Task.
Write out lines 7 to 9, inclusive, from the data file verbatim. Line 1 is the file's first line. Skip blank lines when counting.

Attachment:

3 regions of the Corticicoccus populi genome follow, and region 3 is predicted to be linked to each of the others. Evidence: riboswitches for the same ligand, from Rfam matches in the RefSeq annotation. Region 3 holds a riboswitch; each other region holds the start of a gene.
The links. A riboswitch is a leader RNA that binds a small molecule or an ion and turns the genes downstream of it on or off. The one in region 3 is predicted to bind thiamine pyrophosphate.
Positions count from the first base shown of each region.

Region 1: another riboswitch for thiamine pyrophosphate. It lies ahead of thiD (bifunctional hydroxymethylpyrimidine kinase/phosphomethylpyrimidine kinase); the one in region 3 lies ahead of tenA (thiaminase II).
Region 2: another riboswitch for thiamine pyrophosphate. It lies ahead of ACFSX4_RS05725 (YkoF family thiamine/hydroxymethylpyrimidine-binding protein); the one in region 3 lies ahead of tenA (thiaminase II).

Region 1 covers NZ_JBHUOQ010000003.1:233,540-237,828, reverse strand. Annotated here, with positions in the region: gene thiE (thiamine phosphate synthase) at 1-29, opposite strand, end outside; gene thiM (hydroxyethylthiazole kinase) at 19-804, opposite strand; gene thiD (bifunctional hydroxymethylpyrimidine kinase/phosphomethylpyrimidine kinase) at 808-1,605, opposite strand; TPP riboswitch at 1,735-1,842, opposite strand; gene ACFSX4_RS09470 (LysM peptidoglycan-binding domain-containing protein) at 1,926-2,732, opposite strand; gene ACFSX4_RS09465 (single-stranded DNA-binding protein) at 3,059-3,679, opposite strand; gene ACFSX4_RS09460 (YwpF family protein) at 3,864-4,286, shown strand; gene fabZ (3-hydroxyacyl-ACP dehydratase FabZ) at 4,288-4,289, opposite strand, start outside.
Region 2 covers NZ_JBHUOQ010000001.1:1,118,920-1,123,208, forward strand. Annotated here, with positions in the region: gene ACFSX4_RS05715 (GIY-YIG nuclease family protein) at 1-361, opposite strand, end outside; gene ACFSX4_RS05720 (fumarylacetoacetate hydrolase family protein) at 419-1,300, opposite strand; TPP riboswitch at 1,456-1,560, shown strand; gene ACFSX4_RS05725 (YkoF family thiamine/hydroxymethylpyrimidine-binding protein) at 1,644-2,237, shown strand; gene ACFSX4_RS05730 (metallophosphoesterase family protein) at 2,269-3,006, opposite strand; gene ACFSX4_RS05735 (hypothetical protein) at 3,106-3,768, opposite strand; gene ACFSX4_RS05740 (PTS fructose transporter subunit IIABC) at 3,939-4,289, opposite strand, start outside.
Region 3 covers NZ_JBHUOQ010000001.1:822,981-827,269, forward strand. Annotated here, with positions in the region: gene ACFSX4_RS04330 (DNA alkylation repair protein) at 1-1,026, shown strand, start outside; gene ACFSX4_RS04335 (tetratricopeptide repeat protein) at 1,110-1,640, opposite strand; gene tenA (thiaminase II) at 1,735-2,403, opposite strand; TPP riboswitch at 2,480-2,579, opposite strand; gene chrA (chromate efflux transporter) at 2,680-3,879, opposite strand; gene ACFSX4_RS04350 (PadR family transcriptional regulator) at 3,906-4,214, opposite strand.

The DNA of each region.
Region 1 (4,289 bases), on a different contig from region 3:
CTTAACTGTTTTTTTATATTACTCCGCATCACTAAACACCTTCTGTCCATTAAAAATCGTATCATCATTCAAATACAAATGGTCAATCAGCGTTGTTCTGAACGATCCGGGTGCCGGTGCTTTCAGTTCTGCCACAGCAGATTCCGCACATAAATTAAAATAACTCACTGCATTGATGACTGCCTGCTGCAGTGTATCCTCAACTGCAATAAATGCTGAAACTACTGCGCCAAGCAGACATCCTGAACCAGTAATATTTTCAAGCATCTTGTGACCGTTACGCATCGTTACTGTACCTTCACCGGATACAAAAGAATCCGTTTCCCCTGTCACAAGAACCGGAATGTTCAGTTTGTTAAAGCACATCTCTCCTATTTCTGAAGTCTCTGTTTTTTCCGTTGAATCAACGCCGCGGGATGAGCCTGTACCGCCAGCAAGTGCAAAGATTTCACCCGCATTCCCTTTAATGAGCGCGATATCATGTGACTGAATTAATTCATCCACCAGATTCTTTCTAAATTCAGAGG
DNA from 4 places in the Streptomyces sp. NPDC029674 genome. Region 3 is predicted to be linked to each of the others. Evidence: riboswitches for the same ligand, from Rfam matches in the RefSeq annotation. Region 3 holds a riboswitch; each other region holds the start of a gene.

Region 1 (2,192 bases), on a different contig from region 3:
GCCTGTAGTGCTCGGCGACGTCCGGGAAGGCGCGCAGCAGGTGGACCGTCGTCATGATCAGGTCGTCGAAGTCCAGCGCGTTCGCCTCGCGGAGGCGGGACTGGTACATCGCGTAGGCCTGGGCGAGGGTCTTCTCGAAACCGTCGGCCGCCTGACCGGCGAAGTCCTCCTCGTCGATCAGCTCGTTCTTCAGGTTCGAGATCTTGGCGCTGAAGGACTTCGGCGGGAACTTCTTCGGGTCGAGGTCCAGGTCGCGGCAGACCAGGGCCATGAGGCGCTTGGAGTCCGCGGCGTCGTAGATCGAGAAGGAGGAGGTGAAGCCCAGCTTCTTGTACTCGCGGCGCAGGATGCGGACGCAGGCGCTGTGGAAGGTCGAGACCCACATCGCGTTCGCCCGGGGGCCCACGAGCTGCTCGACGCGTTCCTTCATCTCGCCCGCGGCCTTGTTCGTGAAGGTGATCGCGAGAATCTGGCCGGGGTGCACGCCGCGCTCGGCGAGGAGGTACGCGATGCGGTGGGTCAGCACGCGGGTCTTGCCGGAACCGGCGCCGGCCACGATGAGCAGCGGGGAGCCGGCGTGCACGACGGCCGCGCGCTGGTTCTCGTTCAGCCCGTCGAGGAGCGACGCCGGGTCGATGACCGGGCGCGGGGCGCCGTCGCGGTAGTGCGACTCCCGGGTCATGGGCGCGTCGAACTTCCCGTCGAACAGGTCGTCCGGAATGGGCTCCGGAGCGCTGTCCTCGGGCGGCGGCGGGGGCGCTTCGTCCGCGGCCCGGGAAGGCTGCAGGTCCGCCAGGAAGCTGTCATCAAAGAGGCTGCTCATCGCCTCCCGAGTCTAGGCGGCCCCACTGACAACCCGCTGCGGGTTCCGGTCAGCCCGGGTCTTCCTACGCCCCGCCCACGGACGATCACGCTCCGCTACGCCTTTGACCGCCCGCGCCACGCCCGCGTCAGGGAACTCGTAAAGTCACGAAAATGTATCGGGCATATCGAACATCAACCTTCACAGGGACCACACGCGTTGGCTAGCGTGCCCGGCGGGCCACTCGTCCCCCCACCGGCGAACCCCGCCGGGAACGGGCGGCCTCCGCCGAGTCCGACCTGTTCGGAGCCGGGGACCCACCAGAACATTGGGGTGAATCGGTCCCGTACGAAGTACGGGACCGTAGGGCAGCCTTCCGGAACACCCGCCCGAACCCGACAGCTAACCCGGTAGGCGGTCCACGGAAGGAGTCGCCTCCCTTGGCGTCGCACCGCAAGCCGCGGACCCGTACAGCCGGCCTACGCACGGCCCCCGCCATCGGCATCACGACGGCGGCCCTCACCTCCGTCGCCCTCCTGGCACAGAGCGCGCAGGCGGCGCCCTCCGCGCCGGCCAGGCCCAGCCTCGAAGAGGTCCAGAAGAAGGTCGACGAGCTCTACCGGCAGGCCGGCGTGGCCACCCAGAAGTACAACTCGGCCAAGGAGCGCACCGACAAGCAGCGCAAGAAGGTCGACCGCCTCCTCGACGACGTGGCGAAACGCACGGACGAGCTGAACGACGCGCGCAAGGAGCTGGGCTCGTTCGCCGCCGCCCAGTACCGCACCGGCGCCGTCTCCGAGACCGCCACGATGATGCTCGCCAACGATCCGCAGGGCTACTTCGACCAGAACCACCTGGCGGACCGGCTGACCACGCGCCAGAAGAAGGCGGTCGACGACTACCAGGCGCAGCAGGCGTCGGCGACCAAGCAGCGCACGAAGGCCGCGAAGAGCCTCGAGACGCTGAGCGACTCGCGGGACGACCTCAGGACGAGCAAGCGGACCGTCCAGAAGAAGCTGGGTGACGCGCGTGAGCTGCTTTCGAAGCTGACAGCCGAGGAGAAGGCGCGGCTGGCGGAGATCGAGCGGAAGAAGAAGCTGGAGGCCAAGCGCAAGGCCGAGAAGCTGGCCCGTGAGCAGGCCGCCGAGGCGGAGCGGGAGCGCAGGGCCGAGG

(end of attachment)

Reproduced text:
Region 2 covers NZ_JBHUOQ010000001.1:1,118,920-1,123,208, forward strand. Annotated here, with positions in the region: gene ACFSX4_RS05715 (GIY-YIG nuclease family protein) at 1-361, opposite strand, end outside; gene ACFSX4_RS05720 (fumarylacetoacetate hydrolase family protein) at 419-1,300, opposite strand; TPP riboswitch at 1,456-1,560, shown strand; gene ACFSX4_RS05725 (YkoF family thiamine/hydroxymethylpyrimidine-binding protein) at 1,644-2,237, shown strand; gene ACFSX4_RS05730 (metallophosphoesterase family protein) at 2,269-3,006, opposite strand; gene ACFSX4_RS05735 (hypothetical protein) at 3,106-3,768, opposite strand; gene ACFSX4_RS05740 (PTS fructose transporter subunit IIABC) at 3,939-4,289, opposite strand, start outside.
Region 3 covers NZ_JBHUOQ010000001.1:822,981-827,269, forward strand. Annotated here, with positions in the region: gene ACFSX4_RS04330 (DNA alkylation repair protein) at 1-1,026, shown strand, start outside; gene ACFSX4_RS04335 (tetratricopeptide repeat protein) at 1,110-1,640, opposite strand; gene tenA (thiaminase II) at 1,735-2,403, opposite strand; TPP riboswitch at 2,480-2,579, opposite strand; gene chrA (chromate efflux transporter) at 2,680-3,879, opposite strand; gene ACFSX4_RS04350 (PadR family transcriptional regulator) at 3,906-4,214, opposite strand.

The DNA of each region.